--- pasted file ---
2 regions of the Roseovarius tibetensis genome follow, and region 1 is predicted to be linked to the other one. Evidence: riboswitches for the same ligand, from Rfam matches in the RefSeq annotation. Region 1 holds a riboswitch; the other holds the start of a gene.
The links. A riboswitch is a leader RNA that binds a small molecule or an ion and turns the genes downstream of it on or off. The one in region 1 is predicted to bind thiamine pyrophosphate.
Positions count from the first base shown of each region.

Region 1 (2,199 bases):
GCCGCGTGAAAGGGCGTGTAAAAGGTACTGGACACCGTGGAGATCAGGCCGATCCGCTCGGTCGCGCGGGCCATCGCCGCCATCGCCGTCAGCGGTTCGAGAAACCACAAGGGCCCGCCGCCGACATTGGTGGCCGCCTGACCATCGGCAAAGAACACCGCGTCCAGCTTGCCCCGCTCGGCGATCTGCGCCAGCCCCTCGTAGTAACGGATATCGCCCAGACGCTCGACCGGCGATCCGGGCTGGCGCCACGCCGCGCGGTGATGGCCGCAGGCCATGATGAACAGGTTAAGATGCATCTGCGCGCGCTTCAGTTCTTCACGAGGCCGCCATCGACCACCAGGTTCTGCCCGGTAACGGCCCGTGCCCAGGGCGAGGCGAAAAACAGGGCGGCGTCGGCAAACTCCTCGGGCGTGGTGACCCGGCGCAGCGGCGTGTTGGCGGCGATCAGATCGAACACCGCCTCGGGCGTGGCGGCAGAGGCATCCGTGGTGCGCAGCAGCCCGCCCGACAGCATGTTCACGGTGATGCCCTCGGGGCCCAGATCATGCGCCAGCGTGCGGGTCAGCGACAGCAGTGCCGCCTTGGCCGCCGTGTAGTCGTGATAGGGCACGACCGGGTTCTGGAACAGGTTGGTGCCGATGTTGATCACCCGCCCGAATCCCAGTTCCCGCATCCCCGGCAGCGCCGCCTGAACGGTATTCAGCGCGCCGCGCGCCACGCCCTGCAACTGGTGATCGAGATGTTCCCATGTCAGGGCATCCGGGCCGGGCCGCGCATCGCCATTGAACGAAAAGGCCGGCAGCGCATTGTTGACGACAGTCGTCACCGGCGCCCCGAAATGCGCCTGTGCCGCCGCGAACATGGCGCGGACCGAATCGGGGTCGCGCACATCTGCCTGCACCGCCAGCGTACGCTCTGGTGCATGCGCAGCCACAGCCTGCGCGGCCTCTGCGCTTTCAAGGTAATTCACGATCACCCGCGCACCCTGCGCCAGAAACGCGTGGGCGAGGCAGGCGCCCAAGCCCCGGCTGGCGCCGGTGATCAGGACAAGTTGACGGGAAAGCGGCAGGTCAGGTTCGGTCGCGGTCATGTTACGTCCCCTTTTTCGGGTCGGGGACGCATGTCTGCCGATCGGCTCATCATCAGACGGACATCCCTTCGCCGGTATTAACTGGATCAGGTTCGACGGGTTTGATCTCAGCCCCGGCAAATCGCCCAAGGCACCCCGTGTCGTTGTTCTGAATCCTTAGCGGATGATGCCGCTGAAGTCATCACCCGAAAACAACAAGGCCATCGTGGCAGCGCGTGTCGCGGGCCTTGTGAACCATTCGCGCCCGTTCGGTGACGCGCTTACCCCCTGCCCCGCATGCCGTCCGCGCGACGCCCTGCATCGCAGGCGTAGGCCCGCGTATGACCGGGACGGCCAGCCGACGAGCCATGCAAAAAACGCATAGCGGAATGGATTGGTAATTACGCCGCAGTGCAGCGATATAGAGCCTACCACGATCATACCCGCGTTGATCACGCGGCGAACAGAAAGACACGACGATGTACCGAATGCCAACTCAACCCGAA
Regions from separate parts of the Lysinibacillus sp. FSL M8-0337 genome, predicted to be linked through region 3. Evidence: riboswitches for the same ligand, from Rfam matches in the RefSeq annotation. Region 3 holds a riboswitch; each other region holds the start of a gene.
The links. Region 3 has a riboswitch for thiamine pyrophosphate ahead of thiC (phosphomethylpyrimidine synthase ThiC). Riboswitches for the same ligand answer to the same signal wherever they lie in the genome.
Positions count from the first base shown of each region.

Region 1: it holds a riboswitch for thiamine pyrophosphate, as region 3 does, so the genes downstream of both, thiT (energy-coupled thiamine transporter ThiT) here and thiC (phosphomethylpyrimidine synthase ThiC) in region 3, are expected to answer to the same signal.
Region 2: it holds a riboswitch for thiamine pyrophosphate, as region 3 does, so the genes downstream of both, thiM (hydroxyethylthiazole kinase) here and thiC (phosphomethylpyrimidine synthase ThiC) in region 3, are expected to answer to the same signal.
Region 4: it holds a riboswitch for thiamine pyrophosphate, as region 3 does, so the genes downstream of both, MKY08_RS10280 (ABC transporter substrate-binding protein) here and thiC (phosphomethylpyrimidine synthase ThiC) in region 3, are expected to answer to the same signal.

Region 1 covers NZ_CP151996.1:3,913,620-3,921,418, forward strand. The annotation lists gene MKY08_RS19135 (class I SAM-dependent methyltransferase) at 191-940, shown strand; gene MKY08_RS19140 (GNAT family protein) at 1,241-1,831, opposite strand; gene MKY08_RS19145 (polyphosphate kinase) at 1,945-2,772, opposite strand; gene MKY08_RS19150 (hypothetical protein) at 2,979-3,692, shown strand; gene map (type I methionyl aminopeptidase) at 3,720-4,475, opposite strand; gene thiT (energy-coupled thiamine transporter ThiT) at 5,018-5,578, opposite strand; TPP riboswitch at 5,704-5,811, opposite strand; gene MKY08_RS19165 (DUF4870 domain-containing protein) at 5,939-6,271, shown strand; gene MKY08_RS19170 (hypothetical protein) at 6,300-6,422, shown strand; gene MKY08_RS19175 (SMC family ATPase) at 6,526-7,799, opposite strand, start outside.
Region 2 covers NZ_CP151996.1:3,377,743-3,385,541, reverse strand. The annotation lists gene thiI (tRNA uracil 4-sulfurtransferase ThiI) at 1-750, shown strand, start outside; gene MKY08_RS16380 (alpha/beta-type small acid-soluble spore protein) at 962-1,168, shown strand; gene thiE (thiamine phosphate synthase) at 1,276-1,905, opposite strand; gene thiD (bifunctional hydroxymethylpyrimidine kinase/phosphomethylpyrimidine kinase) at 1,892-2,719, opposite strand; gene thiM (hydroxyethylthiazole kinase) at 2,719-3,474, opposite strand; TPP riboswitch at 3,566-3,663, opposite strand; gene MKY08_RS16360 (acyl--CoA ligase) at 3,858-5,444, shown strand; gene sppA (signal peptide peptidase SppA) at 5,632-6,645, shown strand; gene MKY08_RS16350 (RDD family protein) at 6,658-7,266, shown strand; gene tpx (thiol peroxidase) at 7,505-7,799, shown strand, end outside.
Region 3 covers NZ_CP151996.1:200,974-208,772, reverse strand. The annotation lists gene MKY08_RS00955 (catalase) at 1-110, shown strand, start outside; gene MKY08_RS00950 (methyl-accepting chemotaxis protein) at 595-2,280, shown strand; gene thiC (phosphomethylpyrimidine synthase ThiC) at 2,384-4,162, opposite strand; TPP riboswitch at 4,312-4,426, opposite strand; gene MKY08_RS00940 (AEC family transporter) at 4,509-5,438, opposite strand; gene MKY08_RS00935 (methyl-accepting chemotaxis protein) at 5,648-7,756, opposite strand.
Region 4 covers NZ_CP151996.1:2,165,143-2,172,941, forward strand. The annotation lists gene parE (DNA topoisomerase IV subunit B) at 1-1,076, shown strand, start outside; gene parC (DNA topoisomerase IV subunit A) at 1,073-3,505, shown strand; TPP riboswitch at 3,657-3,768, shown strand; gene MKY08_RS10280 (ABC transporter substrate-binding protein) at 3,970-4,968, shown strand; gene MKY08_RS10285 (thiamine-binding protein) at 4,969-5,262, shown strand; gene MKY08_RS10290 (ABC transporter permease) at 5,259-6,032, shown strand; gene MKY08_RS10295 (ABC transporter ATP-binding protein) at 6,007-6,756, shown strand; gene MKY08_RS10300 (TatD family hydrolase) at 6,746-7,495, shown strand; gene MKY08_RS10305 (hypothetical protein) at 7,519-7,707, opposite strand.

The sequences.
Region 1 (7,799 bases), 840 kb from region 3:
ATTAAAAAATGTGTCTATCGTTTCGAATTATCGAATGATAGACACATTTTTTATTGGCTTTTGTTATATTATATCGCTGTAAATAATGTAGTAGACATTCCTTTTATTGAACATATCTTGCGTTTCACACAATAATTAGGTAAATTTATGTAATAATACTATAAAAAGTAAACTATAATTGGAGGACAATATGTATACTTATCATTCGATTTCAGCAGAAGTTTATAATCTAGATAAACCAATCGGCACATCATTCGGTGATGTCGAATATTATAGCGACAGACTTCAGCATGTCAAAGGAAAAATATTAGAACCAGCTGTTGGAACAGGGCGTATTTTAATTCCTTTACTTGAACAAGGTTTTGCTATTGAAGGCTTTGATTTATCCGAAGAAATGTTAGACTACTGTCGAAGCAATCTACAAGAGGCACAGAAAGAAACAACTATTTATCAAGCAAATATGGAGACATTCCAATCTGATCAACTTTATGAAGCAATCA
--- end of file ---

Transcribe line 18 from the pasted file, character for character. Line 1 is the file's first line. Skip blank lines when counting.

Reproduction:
ATTAAAAAATGTGTCTATCGTTTCGAATTATCGAATGATAGACACATTTTTTATTGGCTTTTGTTATATTATATCGCTGTAAATAATGTAGTAGACATTCCTTTTATTGAACATATCTTGCGTTTCACACAATAATTAGGTAAATTTATGTAATAATACTATAAAAAGTAAACTATAATTGGAGGACAATATGTATACTTATCATTCGATTTCAGCAGAAGTTTATAATCTAGATAAACCAATCGGCACATCATTCGGTGATGTCGAATATTATAGCGACAGACTTCAGCATGTCAAAGGAAAAATATTAGAACCAGCTGTTGGAACAGGGCGTATTTTAATTCCTTTACTTGAACAAGGTTTTGCTATTGAAGGCTTTGATTTATCCGAAGAAATGTTAGACTACTGTCGAAGCAATCTACAAGAGGCACAGAAAGAAACAACTATTTATCAAGCAAATATGGAGACATTCCAATCTGATCAACTTTATGAAGCAATCA